Johannesburg - The woman who poisoned her two children and tried to pin the murders on her boyfriend has been sentenced to seven years in jail.
Magistrate Veena Krishner of the Heidelberg Magistrate’s Court sentenced Esther Moyana, 26, to seven years in prison for each murder.
She ordered that the sentences run concurrently, so Moyana will serve an effective seven years in prison.
In handing down the sentence, Krishner said there were compelling and substantial circumstances that made her deviate from the minimum sentence of 15 years for each murder.
On the morning of October 17 last year, Moyana emerged from a dilapidated Katlehong building – which is next to a busy road – calling for help. Her two girls, aged 1 and 3, were lying dead in the building.
Moyana told the police she was from Mozambique and that her husband had called her and asked that she and the children visit him in Witbank, Mpumalanga.
When she arrived, she found her husband with another woman, with whom she fought.
Moyana said the woman chased her and the children away. Her husband put her and the children in his car, drove them from Mpumalanga and dumped them in Zonk’iZizwe, Katlehong, in the middle of the night and, she said, gave them poisoned juice.
Her children were taken to a mortuary, while Moyana was taken to hospital.
But a day later, she was taken into custody as the police did not believe her story. Later, she pleaded guilty to the murders.
Lawyer Phillip Venter told The Star that in her plea explanation Moyana had explained why she killed her children.
Three weeks before the killings, her boyfriend said he had a new girlfriend and kicked Moyana out of their house.
Moyana and the children came to Joburg, where she shared a shack with her father, stepmother and their child in Zonk’iZizwe.
According to Venter, she said she slept in the kitchen with her two children because her stepmother was unhappy about their presence.
Venter added: “A day before the incident, the boyfriend came and that gave her hope that they would get back together. However, he told her that he would not be taking her back. He then gave her R150 for her and the children and left.
“That was the last straw for her. She gave the children poison. She also took some to commit suicide, but it had no effect on her,” Venter said.
Before handing down sentence, Krishner ordered that Moyana be seen by a psychiatrist, who recommended that she be given a suspended sentence.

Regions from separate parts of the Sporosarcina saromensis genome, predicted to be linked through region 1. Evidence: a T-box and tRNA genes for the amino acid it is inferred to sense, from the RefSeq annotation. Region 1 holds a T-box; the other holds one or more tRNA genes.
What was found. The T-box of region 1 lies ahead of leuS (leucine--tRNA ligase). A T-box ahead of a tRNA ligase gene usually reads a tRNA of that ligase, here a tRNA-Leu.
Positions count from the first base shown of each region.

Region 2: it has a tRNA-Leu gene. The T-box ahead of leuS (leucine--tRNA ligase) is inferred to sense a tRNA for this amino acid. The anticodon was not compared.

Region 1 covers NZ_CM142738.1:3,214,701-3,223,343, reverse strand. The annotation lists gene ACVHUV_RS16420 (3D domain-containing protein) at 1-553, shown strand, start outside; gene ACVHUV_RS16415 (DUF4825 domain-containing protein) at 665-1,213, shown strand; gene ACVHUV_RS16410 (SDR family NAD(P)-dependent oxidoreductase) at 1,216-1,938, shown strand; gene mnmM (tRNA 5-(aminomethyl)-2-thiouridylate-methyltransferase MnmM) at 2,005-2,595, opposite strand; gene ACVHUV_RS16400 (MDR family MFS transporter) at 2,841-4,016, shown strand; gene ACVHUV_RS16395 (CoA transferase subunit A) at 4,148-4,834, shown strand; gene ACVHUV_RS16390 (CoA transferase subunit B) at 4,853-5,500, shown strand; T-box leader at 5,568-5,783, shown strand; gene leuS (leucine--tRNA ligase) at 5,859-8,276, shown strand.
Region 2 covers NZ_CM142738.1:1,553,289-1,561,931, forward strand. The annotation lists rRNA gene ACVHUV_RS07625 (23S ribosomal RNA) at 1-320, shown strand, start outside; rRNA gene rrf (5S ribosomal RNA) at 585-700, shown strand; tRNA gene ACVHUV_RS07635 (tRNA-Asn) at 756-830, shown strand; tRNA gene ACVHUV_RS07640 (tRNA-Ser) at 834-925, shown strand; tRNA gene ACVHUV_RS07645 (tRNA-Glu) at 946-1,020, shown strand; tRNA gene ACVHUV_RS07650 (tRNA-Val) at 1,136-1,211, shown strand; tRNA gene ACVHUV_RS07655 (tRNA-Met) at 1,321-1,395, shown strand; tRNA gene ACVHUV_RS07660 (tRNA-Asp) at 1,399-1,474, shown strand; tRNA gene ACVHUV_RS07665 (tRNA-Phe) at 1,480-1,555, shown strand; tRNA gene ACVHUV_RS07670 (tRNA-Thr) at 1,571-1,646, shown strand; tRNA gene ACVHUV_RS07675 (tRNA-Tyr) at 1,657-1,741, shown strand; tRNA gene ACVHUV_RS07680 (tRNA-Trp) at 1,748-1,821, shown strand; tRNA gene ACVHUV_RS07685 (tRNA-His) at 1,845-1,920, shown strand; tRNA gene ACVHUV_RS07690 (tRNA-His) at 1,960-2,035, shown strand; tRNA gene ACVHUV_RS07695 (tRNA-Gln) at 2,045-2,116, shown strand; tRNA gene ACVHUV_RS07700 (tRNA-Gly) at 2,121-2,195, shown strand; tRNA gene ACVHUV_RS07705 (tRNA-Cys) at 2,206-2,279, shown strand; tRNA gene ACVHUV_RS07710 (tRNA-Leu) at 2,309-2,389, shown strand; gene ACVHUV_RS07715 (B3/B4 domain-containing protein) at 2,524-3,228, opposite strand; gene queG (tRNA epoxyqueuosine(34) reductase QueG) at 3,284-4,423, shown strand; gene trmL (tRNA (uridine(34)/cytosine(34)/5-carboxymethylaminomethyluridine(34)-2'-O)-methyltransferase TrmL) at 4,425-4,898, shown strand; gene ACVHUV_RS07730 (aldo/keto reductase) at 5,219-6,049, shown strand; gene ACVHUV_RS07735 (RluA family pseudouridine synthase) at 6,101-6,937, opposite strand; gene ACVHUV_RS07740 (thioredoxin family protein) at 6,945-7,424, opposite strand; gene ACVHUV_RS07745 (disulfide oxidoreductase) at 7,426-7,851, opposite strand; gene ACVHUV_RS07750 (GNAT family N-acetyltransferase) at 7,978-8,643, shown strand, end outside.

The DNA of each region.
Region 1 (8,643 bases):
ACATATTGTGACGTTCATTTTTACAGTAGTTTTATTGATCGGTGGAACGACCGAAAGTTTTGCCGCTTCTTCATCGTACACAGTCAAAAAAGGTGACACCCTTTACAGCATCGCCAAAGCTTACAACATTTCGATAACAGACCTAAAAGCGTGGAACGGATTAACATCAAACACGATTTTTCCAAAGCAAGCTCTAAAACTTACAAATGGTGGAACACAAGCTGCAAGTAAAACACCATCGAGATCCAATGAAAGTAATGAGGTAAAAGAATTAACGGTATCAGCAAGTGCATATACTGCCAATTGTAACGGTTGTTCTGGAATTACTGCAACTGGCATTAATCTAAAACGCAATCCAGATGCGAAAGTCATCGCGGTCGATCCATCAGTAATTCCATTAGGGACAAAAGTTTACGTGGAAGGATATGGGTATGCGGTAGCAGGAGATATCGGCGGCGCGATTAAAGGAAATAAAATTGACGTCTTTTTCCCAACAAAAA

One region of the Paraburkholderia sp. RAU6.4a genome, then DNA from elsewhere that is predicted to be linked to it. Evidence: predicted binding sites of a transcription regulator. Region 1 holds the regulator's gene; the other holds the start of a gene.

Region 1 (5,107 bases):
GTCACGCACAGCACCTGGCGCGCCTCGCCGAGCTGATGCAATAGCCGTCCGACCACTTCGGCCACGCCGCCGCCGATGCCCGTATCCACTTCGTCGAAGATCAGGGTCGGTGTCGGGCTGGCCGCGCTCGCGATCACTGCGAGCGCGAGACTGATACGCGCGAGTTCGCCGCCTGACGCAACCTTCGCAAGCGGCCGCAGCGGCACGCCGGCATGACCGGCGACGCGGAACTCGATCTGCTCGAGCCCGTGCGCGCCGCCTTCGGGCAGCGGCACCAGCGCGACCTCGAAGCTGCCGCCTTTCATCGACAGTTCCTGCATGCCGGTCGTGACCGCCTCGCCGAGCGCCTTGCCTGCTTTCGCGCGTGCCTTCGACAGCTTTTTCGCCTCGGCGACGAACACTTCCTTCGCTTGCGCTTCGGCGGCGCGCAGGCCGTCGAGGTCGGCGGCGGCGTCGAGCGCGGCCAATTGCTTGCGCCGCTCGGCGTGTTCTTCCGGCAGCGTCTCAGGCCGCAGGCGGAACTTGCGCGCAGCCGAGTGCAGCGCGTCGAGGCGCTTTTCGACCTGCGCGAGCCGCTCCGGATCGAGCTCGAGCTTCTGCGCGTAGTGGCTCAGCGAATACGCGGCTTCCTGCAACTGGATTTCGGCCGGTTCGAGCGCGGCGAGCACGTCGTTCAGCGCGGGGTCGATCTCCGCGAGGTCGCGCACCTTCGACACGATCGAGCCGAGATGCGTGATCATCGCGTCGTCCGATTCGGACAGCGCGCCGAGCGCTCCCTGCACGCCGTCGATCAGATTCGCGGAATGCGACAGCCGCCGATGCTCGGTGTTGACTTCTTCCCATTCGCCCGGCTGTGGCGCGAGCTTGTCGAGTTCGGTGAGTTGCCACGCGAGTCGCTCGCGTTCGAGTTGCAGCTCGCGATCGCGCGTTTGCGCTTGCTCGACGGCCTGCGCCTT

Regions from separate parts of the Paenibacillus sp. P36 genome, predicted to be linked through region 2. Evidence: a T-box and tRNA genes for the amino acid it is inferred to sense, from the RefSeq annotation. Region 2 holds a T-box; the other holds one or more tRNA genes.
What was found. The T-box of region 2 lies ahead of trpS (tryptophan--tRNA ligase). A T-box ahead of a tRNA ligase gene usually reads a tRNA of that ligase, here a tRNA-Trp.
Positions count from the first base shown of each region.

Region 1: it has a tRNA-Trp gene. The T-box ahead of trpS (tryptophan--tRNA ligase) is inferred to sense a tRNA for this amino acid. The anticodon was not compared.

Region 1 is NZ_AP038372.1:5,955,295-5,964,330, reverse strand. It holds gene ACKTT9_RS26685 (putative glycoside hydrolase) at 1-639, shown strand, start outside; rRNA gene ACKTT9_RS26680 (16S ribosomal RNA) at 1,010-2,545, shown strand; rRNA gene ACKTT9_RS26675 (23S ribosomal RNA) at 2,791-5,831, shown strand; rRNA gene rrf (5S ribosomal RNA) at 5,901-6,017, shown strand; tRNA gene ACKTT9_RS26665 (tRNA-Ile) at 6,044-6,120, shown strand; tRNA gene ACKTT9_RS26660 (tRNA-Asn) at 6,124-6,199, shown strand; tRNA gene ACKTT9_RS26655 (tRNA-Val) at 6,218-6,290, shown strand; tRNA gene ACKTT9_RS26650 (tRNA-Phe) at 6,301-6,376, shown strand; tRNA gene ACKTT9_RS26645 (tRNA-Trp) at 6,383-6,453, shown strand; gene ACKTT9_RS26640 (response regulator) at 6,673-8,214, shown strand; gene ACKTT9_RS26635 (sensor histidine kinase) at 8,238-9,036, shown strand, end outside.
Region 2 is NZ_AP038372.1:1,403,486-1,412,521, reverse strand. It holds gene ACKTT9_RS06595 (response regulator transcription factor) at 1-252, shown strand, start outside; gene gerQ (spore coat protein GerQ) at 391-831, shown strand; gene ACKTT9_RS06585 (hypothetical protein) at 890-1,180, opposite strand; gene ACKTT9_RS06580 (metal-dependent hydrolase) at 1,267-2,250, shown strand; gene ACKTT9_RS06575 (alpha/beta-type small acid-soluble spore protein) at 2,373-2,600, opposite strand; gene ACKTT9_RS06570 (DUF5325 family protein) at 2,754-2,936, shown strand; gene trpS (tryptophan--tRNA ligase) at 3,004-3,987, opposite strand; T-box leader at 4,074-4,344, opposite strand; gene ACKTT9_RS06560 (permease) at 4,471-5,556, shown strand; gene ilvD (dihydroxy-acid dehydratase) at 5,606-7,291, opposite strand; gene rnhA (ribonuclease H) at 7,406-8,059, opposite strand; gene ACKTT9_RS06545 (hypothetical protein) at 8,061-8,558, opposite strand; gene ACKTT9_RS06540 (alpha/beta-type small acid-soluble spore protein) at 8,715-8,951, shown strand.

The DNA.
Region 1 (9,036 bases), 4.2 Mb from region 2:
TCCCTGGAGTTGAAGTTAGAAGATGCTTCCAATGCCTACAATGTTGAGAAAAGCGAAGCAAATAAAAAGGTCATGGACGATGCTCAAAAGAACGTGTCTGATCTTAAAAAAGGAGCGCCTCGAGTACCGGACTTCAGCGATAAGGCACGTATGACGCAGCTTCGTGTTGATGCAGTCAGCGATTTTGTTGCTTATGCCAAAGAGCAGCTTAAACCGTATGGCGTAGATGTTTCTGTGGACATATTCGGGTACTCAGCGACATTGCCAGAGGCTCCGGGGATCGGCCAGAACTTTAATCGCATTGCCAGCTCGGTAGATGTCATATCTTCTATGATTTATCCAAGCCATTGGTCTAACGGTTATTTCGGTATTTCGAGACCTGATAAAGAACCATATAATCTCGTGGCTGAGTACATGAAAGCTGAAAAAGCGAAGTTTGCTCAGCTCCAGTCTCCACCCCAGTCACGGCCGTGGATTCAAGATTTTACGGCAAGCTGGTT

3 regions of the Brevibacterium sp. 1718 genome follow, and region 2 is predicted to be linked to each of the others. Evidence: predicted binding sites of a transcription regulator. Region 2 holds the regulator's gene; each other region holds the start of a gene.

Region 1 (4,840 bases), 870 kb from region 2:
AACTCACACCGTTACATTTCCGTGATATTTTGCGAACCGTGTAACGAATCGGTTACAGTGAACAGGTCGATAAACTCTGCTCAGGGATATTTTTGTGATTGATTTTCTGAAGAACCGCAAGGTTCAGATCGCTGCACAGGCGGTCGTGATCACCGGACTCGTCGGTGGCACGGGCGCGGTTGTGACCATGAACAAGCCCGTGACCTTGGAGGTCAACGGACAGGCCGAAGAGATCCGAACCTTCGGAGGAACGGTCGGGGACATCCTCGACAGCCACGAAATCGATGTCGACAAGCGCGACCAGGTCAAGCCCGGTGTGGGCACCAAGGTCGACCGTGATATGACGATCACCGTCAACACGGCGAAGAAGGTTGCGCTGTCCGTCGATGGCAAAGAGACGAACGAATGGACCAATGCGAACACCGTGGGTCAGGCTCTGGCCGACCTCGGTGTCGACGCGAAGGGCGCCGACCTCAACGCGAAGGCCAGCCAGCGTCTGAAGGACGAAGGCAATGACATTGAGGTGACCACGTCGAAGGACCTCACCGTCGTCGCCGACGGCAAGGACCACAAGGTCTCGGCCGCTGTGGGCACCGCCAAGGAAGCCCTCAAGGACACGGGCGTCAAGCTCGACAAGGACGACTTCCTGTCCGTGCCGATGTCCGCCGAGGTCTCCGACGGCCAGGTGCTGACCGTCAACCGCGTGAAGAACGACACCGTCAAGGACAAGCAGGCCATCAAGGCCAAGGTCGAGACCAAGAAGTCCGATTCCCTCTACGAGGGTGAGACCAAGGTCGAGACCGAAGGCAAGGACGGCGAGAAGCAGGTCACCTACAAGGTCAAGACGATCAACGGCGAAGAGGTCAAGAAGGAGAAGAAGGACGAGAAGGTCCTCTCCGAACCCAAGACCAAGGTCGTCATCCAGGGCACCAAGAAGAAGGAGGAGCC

Krishner indicated that a suspended sentence would be too lenient and not address the seriousness of Moyana’s offence.
Moyana will be deported to Mozambique upon completion of her sentence as she is in the country illegally.
Sentence was passed on March 18.
A case of battered woman syndrome
A few years ago, a KwaZulu-Natal woman, Saziso Mtshali, killed her two girls, aged 8 and 3.
Like Esther Moyana, she was 26 at the time.
She had gone to visit her husband with their children when he assaulted her, saying he did not want her with him. He threw them out the next day and gave her R120 for travel expenses. The money was not enough for them to travel to their farm, and they took shelter under a bush.
As the children slept that night, a severely depressed Saziso took an overdose of pills she had with her.
She then strangled her children while they slept and lay down next to them to die. The children died but Mtshali survived.
When she awoke, she went to a police station to report what she had done. She was arrested and pleaded guilty.
The evidence of the experts appointed by Acting Judge Guido Penzhorn, including one experienced in the field of suicide and “extended suicide”, was that Mtshali suffered from battered woman syndrome and post-traumatic stress.
With her low intellectual functioning, she could not think of any way out other than ending her life and the lives of her children.
Mtshali was found to have acted out of love for her children, for whom she was unable to care and for whom she saw no future.
Judge Penzhorn also deviated from the usual minimum sentence of 15 years.
He handed Mtshali a 10-year sentence, which was wholly suspended for five years on condition that during that time she would be under house arrest and would haveto undergo correctional supervision– subject to certain conditions, including receiving psychological treatment. - Source: Selwyn Cohen of Hogan Lovells in an article in www.routledgemodise.co.za